There was an unusual application of the infield fly rule that helped N.C. State on Sunday in the ACC baseball championship game.
The Wolfpack turned an even more unusual double play against Florida State during an eventful fourth inning.
There was a little bit of everything at Durham Bulls Athletic Park on Sunday except N.C. State’s first ACC title in 23 years.
Boomer Biegalski and Florida State were too good for that. The Seminoles overcame the bizarreness to claim their sixth ACC title with a 6-2 win against N.C. State.
A crowd of 9,759 mostly red-clad N.C. State fans poured into the ballpark hoping to see the championship drought end. The Wolfpack has come up empty in its past six ACC title game appearances, five under coach Elliott Avent since 2001.
N.C. State (34-21) has been on a roll, winning 13 of its past 16 games and all three in pool play at the ACC tournament, but Florida State (41-19) was better Sunday afternoon, Avent said.
“We played well, just a couple of opportunities we didn’t take advantage of and a couple of other things,” Avent said. “But you can’t mistake the way Florida State played. They were outstanding.”
Biegalski, pitching for the second time in the tournament, closed the door on any inkling of victory the Wolfpack had with 42/3 scoreless innings in relief.
A sophomore right-hander, he allowed only one hit and struck out five for his second win of the tournament.
“He did a great job just keeping us off balance,” N.C. State senior shortstop Logan Ratledge said.
The whole game was a bit off balance after the two strange sequences during the fourth inning. Both benefitted the Wolfpack, but it couldn’t turn either break into more.
Down 3-0 and with the bases loaded in the top of the fourth, Biegalski came on to pitch to senior Jake Fincher.
Fincher proceeded to harmlessly, it appeared, pop the ball up between the mound and first base. There was some confusion by the infielders and the ball fell to the ground. Fincher took first base, but Joe Dunand was thrown out on a force at home.
Seminoles coach Mike Martin came out to question what happened. Two infield umpires signaled for the infield fly rule, according to the explanation Avent got, which meant Fincher was out.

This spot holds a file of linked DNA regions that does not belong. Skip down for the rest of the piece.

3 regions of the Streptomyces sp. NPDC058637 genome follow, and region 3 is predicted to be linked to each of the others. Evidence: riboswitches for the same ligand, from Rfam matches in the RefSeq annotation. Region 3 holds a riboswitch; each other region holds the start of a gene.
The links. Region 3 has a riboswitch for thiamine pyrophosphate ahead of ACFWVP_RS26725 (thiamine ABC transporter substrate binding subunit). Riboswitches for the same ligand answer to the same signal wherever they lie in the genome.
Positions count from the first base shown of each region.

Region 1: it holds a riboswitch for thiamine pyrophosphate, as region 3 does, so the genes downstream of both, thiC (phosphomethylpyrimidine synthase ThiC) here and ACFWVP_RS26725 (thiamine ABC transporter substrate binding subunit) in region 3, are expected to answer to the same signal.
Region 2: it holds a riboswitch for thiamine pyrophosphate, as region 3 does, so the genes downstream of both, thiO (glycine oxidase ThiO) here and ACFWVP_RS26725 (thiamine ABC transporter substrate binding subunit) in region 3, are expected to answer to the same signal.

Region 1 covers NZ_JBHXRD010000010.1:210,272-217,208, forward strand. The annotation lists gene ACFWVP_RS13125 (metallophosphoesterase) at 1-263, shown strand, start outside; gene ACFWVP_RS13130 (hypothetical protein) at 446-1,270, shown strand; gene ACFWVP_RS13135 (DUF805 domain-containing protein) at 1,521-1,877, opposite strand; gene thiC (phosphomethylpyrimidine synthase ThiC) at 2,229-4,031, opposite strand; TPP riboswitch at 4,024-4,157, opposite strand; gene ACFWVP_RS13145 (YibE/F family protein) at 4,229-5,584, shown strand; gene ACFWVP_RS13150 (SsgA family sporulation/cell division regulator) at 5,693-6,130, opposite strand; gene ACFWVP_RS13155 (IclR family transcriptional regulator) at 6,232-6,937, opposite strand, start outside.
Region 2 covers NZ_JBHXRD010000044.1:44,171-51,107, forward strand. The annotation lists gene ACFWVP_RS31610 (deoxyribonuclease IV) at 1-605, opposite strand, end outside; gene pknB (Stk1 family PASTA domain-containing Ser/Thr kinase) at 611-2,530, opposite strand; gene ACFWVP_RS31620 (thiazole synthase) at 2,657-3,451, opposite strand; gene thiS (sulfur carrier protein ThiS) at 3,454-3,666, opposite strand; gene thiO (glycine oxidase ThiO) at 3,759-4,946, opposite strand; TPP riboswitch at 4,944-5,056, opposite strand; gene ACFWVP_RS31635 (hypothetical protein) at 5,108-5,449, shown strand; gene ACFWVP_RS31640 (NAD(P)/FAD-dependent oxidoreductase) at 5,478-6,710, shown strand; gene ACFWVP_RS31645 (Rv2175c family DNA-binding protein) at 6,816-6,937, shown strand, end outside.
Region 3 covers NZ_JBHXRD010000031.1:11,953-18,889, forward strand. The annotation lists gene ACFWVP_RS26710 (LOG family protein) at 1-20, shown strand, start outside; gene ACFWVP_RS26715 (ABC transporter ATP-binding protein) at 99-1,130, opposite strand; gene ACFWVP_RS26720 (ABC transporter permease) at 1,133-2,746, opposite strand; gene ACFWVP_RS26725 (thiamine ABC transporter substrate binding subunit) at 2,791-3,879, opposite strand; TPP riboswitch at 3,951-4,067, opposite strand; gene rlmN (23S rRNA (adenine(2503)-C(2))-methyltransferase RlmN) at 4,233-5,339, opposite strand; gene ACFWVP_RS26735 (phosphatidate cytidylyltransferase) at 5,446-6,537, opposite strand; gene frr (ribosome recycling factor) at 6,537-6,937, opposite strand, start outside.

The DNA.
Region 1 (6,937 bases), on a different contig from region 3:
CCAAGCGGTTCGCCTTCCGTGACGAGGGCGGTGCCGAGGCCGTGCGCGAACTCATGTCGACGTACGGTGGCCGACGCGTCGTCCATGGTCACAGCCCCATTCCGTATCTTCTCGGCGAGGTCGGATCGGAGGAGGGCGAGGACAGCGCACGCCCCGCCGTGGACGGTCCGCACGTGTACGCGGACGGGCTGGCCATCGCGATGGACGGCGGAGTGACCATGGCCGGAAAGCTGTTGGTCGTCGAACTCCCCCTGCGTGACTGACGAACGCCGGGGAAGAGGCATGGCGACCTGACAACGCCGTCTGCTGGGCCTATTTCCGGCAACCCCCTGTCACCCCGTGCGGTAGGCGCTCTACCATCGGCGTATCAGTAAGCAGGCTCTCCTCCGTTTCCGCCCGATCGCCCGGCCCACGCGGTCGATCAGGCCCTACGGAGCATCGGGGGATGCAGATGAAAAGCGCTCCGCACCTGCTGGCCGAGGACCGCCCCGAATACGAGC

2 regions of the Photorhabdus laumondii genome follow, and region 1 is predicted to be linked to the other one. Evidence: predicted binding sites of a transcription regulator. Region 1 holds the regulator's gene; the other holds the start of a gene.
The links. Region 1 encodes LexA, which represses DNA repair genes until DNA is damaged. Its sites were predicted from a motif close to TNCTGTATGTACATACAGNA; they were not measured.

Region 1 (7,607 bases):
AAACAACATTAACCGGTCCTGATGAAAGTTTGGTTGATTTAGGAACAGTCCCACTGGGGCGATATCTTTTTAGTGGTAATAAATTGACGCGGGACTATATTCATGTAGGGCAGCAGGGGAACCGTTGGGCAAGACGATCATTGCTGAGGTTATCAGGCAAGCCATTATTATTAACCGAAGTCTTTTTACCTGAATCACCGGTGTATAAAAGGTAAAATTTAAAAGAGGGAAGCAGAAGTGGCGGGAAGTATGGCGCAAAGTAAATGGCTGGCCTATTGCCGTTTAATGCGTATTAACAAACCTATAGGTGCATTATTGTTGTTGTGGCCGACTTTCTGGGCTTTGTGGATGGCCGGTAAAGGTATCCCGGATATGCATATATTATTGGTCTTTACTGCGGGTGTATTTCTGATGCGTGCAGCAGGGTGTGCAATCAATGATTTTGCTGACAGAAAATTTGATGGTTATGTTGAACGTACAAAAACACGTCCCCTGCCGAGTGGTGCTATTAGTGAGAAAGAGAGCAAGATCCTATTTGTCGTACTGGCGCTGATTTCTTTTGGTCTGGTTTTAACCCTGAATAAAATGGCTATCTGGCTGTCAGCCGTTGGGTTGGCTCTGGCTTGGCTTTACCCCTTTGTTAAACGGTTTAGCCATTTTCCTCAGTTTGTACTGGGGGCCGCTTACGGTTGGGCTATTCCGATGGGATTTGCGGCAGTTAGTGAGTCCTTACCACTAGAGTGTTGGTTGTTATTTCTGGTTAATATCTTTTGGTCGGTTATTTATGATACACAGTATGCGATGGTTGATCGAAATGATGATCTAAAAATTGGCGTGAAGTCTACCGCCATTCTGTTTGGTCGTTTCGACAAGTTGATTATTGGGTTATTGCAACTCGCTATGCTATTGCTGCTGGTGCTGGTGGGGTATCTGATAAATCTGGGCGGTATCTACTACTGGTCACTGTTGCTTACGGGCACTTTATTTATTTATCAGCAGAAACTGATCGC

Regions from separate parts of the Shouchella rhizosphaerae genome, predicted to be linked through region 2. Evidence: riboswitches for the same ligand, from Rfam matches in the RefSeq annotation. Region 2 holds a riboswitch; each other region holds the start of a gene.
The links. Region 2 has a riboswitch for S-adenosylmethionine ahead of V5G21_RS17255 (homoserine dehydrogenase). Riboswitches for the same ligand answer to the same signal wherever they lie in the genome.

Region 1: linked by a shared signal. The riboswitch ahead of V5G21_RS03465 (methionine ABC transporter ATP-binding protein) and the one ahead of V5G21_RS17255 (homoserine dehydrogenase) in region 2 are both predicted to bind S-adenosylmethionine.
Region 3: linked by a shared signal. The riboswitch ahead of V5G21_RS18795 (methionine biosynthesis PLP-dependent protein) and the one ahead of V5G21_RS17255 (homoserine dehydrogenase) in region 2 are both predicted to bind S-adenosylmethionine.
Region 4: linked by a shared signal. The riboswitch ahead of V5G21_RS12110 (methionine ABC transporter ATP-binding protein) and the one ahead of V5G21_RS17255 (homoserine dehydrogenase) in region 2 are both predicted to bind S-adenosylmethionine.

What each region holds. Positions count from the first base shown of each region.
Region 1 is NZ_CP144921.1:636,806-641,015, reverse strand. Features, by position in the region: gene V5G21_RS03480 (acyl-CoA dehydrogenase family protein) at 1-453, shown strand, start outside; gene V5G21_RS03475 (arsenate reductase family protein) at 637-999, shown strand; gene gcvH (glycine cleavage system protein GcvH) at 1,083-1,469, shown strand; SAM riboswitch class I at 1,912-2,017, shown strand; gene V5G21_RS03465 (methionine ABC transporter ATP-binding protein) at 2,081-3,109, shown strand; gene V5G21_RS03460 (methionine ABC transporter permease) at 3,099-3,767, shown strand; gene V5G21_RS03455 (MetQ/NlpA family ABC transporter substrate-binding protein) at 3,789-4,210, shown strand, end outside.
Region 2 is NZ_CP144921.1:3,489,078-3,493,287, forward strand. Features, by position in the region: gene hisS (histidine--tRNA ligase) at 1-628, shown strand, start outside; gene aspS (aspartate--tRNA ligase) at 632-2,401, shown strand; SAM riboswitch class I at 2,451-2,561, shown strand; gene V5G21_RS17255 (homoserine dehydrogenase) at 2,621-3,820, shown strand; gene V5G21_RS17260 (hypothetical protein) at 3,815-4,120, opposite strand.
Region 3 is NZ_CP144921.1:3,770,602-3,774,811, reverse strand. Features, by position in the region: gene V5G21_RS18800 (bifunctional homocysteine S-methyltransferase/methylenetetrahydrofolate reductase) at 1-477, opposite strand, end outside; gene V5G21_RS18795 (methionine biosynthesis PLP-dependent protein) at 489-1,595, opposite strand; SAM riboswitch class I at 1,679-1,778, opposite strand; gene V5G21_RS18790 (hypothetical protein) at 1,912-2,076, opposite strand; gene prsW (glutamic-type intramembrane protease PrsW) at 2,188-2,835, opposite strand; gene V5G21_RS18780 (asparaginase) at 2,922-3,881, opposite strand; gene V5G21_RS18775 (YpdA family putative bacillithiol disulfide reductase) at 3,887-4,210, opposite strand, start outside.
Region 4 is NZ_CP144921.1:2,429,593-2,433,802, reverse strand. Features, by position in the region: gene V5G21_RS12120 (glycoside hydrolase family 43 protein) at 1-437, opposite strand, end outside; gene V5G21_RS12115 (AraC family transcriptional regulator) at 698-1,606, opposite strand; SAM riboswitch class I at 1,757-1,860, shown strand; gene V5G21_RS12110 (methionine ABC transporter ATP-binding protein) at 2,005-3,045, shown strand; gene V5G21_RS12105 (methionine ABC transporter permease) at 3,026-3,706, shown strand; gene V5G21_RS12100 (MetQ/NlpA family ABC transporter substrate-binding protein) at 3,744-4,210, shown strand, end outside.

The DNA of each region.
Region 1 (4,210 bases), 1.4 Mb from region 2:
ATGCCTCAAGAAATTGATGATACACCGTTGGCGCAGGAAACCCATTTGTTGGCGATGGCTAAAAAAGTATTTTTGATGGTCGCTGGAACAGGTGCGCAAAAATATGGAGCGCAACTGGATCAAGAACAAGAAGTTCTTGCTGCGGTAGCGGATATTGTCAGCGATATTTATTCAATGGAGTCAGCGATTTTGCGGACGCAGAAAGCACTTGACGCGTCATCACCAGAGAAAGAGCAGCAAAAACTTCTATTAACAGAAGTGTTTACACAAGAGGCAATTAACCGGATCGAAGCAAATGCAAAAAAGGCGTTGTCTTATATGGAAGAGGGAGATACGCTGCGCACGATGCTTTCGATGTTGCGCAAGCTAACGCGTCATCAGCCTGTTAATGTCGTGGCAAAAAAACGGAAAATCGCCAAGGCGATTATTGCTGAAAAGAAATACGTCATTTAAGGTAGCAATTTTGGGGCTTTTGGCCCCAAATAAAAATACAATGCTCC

But since catcher Danny De La Calle didn’t tag Dunand, he was ruled safe and the Wolfpack was awarded its first run.
After the umpires, all six of them, huddled, the call was clarified.
“They got together and got it right,” Avent said. “Sometimes that’s hard to do.”
In the next at-bat, a wild pitch by Biegalski allowed Bubby Riley to score from third and N.C. State seemed to be in business. But those were the only runs N.C. State could manufacture.
In the bottom of the fourth, the strange turns continued. A two-run single by De La Calle pushed Florida State’s margin to 5-2.
Josh Delph followed with a bouncer to first baseman Preston Palmeiro, who started a 3-2-5-2-5 double play, claiming De La Calle in a run down between third base and home and getting Taylor Walls at third.
The replay showed Walls actually slid under the tag at third.
Florida State, which had entered the tournament on a five-game losing streak, was too locked in for it to make a difference.
The Seminoles added an insurance run in the seventh, and N.C. State’s lineup was never able to catch up to Biegalski.
The Wolfpack had swept through Notre Dame, Miami and Virginia in pool play to get to the title game. The Miami win, 5-4 in 12 innings, was particularly improbable, but N.C. State couldn’t duplicate any of its magic.
“That’s baseball,” Ratledge said.
It was baseball, a unique variety of it. But it was not the long-awaited championship for N.C. State.
NCAA Selection Show
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